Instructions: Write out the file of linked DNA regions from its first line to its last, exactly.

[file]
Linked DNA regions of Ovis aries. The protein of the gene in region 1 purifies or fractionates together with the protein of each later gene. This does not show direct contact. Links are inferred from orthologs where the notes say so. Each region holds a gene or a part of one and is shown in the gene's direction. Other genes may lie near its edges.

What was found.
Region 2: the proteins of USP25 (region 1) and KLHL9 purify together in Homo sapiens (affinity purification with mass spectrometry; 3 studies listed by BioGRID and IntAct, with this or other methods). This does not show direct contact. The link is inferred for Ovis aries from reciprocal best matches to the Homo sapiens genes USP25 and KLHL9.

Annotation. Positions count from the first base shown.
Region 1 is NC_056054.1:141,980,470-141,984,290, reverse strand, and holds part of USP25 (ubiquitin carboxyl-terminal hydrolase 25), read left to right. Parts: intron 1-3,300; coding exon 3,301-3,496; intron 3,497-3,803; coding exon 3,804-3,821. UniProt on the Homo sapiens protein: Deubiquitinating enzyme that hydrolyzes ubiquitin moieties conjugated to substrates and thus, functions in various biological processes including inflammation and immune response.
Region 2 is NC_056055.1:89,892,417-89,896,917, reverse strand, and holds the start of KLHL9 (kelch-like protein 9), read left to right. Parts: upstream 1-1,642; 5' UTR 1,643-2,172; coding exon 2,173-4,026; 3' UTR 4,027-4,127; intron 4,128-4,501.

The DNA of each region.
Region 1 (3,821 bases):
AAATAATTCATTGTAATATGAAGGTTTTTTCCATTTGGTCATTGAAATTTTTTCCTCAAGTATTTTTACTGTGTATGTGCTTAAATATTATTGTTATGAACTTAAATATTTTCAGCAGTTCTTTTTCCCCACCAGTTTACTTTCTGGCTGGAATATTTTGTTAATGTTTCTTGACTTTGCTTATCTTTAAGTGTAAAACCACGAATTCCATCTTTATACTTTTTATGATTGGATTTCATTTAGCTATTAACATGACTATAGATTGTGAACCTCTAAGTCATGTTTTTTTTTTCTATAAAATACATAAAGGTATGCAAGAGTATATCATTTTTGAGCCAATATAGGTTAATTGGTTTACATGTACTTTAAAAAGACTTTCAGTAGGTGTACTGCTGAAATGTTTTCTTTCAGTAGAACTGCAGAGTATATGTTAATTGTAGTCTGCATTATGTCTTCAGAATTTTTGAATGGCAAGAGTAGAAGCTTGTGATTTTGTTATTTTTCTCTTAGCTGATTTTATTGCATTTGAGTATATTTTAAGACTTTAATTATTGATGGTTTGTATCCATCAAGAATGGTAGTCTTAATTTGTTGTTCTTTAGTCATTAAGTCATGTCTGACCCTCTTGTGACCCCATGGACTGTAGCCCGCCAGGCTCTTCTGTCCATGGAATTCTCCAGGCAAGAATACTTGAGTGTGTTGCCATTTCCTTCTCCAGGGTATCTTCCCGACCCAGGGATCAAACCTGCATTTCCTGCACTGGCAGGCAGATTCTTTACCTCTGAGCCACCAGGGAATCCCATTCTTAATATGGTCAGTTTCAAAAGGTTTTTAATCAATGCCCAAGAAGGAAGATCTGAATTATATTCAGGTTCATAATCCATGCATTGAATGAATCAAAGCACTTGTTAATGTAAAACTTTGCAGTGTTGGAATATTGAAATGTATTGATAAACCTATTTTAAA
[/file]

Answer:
Linked DNA regions of Ovis aries. The protein of the gene in region 1 purifies or fractionates together with the protein of each later gene. This does not show direct contact. Links are inferred from orthologs where the notes say so. Each region holds a gene or a part of one and is shown in the gene's direction. Other genes may lie near its edges.

What was found.
Region 2: the proteins of USP25 (region 1) and KLHL9 purify together in Homo sapiens (affinity purification with mass spectrometry; 3 studies listed by BioGRID and IntAct, with this or other methods). This does not show direct contact. The link is inferred for Ovis aries from reciprocal best matches to the Homo sapiens genes USP25 and KLHL9.

Annotation. Positions count from the first base shown.
Region 1 is NC_056054.1:141,980,470-141,984,290, reverse strand, and holds part of USP25 (ubiquitin carboxyl-terminal hydrolase 25), read left to right. Parts: intron 1-3,300; coding exon 3,301-3,496; intron 3,497-3,803; coding exon 3,804-3,821. UniProt on the Homo sapiens protein: Deubiquitinating enzyme that hydrolyzes ubiquitin moieties conjugated to substrates and thus, functions in various biological processes including inflammation and immune response.
Region 2 is NC_056055.1:89,892,417-89,896,917, reverse strand, and holds the start of KLHL9 (kelch-like protein 9), read left to right. Parts: upstream 1-1,642; 5' UTR 1,643-2,172; coding exon 2,173-4,026; 3' UTR 4,027-4,127; intron 4,128-4,501.

The DNA of each region.
Region 1 (3,821 bases):
AAATAATTCATTGTAATATGAAGGTTTTTTCCATTTGGTCATTGAAATTTTTTCCTCAAGTATTTTTACTGTGTATGTGCTTAAATATTATTGTTATGAACTTAAATATTTTCAGCAGTTCTTTTTCCCCACCAGTTTACTTTCTGGCTGGAATATTTTGTTAATGTTTCTTGACTTTGCTTATCTTTAAGTGTAAAACCACGAATTCCATCTTTATACTTTTTATGATTGGATTTCATTTAGCTATTAACATGACTATAGATTGTGAACCTCTAAGTCATGTTTTTTTTTTCTATAAAATACATAAAGGTATGCAAGAGTATATCATTTTTGAGCCAATATAGGTTAATTGGTTTACATGTACTTTAAAAAGACTTTCAGTAGGTGTACTGCTGAAATGTTTTCTTTCAGTAGAACTGCAGAGTATATGTTAATTGTAGTCTGCATTATGTCTTCAGAATTTTTGAATGGCAAGAGTAGAAGCTTGTGATTTTGTTATTTTTCTCTTAGCTGATTTTATTGCATTTGAGTATATTTTAAGACTTTAATTATTGATGGTTTGTATCCATCAAGAATGGTAGTCTTAATTTGTTGTTCTTTAGTCATTAAGTCATGTCTGACCCTCTTGTGACCCCATGGACTGTAGCCCGCCAGGCTCTTCTGTCCATGGAATTCTCCAGGCAAGAATACTTGAGTGTGTTGCCATTTCCTTCTCCAGGGTATCTTCCCGACCCAGGGATCAAACCTGCATTTCCTGCACTGGCAGGCAGATTCTTTACCTCTGAGCCACCAGGGAATCCCATTCTTAATATGGTCAGTTTCAAAAGGTTTTTAATCAATGCCCAAGAAGGAAGATCTGAATTATATTCAGGTTCATAATCCATGCATTGAATGAATCAAAGCACTTGTTAATGTAAAACTTTGCAGTGTTGGAATATTGAAATGTATTGATAAACCTATTTTAAA